Attack of the Clones

“Dude, your idea has already been thought of. Not only that, it has been acted upon and is up and running! Not to disappoint you, but they even had funding by [insert prominent Silicon Valley Venture Capitalist]!”. This must be one of the most deflating comments a starry-eyed young entrepreneur embarking on his my-oh-so-amazing idea can hear.

Imitation, or the mere adaptation of an existing model, has been frequently frowned upon. In today’s modern society where innovation is celebrated and trumpeted, startups which try to replicate business models (whether by chance or by intention) receive little support and encouragement. The over-zealous goals of emerging entrepreneurs and investors to create a world-changing, revolutionary product begs the question whether startups that focus on existing ideas can still make their mark.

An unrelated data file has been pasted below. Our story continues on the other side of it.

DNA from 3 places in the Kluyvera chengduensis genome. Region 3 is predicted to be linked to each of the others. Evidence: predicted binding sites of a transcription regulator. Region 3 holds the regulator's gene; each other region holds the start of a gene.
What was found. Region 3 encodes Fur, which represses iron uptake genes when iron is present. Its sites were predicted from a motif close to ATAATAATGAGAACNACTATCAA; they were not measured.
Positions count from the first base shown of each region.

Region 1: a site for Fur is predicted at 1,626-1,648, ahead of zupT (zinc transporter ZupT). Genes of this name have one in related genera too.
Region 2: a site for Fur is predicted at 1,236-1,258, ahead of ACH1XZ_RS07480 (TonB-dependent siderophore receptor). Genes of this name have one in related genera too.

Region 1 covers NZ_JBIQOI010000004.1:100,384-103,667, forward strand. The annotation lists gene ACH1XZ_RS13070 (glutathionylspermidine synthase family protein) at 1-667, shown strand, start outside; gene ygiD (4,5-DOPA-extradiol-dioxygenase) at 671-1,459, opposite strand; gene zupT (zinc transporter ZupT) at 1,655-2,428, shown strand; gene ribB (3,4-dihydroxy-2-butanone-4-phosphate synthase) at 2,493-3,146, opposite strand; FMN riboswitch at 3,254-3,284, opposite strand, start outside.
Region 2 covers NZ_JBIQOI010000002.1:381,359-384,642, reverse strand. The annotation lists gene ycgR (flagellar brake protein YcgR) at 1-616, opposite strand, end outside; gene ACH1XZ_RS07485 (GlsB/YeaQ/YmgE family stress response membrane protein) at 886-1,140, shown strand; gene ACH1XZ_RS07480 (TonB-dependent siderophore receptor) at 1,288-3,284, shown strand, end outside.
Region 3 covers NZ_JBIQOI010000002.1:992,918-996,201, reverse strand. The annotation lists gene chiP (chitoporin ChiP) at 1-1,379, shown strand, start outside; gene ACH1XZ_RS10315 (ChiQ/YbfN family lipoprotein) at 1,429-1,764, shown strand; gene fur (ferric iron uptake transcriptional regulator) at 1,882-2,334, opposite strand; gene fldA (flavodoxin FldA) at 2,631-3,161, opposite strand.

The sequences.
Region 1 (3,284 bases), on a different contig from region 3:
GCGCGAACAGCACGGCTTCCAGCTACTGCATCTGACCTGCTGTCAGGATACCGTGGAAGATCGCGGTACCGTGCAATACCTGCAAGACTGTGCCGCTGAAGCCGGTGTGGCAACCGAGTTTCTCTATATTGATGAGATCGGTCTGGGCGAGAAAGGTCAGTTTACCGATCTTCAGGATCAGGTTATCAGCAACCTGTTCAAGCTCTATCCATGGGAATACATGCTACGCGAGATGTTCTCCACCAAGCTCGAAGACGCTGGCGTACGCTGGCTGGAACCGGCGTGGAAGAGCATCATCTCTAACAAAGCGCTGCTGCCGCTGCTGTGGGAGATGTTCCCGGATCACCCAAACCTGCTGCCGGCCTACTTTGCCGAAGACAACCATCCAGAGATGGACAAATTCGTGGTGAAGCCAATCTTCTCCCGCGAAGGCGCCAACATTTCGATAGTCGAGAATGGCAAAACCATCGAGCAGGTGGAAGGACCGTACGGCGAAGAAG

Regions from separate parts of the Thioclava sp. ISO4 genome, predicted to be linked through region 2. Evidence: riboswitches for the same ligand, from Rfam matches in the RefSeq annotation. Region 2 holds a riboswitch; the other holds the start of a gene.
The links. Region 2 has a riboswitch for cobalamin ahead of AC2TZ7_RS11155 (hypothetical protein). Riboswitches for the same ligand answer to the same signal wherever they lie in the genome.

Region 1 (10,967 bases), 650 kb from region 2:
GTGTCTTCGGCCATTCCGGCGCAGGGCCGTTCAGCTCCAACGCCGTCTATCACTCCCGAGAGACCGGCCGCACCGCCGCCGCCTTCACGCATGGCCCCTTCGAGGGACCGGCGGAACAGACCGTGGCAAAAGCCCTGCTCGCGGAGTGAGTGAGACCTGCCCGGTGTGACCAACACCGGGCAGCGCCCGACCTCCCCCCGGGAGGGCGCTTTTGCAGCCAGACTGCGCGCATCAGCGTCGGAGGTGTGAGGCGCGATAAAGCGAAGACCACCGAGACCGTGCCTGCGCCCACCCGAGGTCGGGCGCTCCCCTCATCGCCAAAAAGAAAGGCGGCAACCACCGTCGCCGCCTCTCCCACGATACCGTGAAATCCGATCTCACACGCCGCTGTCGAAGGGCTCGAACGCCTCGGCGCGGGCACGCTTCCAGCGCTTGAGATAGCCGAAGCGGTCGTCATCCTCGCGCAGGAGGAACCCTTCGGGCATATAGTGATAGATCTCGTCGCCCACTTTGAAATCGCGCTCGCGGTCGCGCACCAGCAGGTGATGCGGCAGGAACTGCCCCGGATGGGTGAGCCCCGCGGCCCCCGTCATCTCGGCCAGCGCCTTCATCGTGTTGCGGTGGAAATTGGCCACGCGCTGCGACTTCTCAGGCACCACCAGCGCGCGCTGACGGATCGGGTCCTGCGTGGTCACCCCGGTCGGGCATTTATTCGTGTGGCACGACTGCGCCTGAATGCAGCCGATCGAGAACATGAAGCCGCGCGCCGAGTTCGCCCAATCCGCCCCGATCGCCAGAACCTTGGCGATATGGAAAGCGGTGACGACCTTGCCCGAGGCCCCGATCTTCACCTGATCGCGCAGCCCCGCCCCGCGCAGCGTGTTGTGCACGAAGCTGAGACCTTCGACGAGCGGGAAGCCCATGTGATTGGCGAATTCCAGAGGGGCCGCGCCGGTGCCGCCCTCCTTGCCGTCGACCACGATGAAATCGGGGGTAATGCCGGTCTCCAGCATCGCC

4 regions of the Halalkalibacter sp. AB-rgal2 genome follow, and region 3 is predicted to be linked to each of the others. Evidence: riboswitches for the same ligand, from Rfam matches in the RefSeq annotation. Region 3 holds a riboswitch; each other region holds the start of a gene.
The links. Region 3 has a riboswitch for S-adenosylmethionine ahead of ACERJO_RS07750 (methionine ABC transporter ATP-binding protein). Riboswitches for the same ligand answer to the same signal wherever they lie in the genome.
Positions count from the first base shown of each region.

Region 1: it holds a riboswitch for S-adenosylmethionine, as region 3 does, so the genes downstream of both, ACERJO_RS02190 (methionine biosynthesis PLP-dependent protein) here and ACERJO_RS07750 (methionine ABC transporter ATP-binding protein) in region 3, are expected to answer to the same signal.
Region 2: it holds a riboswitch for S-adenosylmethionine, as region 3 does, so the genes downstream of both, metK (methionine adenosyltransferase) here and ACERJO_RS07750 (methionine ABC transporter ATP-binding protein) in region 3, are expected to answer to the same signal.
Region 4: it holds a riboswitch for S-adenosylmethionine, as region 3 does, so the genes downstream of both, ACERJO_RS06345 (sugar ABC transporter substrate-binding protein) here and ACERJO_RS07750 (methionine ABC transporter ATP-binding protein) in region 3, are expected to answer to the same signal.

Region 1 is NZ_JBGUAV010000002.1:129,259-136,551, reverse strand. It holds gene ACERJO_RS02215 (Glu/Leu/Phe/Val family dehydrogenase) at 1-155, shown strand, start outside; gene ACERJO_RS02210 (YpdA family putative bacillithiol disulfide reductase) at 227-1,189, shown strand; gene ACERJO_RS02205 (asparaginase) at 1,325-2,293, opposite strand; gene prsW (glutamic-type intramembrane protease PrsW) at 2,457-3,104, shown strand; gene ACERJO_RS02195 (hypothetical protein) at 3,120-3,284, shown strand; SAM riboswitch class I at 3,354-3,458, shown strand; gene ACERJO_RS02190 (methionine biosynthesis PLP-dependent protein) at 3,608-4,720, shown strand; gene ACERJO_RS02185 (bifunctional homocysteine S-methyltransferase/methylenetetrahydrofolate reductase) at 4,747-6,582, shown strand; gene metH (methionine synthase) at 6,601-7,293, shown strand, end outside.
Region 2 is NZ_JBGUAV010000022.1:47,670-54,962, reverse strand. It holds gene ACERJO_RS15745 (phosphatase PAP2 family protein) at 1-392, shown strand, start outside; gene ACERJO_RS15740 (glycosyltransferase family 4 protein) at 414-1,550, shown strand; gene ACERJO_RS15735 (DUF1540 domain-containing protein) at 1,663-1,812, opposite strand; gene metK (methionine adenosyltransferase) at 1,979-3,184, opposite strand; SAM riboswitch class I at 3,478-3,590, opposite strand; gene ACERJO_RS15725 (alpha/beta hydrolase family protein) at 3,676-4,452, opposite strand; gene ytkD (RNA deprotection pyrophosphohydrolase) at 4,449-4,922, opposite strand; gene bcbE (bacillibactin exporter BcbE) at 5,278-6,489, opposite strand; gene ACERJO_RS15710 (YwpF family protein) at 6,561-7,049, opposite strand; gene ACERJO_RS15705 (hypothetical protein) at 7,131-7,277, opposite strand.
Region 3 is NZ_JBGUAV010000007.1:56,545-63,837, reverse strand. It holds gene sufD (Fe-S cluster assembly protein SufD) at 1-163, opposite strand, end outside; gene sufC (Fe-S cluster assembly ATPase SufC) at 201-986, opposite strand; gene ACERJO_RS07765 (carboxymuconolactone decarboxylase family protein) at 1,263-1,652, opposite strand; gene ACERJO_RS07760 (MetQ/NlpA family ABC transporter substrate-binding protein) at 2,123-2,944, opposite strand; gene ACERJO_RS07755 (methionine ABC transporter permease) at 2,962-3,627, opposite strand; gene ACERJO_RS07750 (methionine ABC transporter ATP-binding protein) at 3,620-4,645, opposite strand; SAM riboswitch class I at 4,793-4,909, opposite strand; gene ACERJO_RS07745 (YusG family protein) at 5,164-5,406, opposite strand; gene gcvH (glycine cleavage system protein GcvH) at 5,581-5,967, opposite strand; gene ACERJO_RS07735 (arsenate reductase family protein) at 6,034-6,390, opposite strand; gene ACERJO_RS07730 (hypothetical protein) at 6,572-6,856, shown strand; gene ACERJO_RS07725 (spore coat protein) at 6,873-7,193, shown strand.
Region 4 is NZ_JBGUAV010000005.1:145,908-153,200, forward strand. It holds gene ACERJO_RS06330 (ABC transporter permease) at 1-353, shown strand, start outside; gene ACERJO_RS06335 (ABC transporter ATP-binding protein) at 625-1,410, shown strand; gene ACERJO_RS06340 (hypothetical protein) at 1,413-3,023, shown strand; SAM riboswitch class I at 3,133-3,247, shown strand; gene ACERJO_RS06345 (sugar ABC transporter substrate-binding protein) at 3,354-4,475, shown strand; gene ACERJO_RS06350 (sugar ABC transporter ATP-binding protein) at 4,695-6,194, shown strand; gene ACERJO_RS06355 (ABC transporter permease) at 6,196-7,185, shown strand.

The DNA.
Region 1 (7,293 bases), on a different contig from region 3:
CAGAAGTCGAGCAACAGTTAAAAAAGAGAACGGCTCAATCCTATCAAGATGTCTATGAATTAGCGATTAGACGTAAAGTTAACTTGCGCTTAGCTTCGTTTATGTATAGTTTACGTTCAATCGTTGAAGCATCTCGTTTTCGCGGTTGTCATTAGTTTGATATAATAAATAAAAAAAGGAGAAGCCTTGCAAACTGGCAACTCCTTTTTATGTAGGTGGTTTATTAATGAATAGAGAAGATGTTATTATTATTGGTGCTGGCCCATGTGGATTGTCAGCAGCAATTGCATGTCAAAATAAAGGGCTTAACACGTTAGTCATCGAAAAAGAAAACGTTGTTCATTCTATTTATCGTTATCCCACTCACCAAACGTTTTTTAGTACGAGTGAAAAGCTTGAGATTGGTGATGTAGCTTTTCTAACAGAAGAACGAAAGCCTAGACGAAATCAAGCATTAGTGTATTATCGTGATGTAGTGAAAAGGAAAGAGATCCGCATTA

Geographical Localization

One area that imitating startups can look forward to is the localization of an existing business model. Most of the novel business ideas originates from the United States. However, it has been proven that adapting an existing model to a big localised market can reap great rewards. China and Europe are some of the largest markets outside of the US. In China, we have RenRen(Facebook), Weibo(Twitter), Diandian(Tumblr), Zhihu(Quora) etc. In Europe, we have Alando(eBay), CityDeal(Groupon) etc. These ventures have grown to be wildly successful, many of them achieving public offerings and massive buyouts.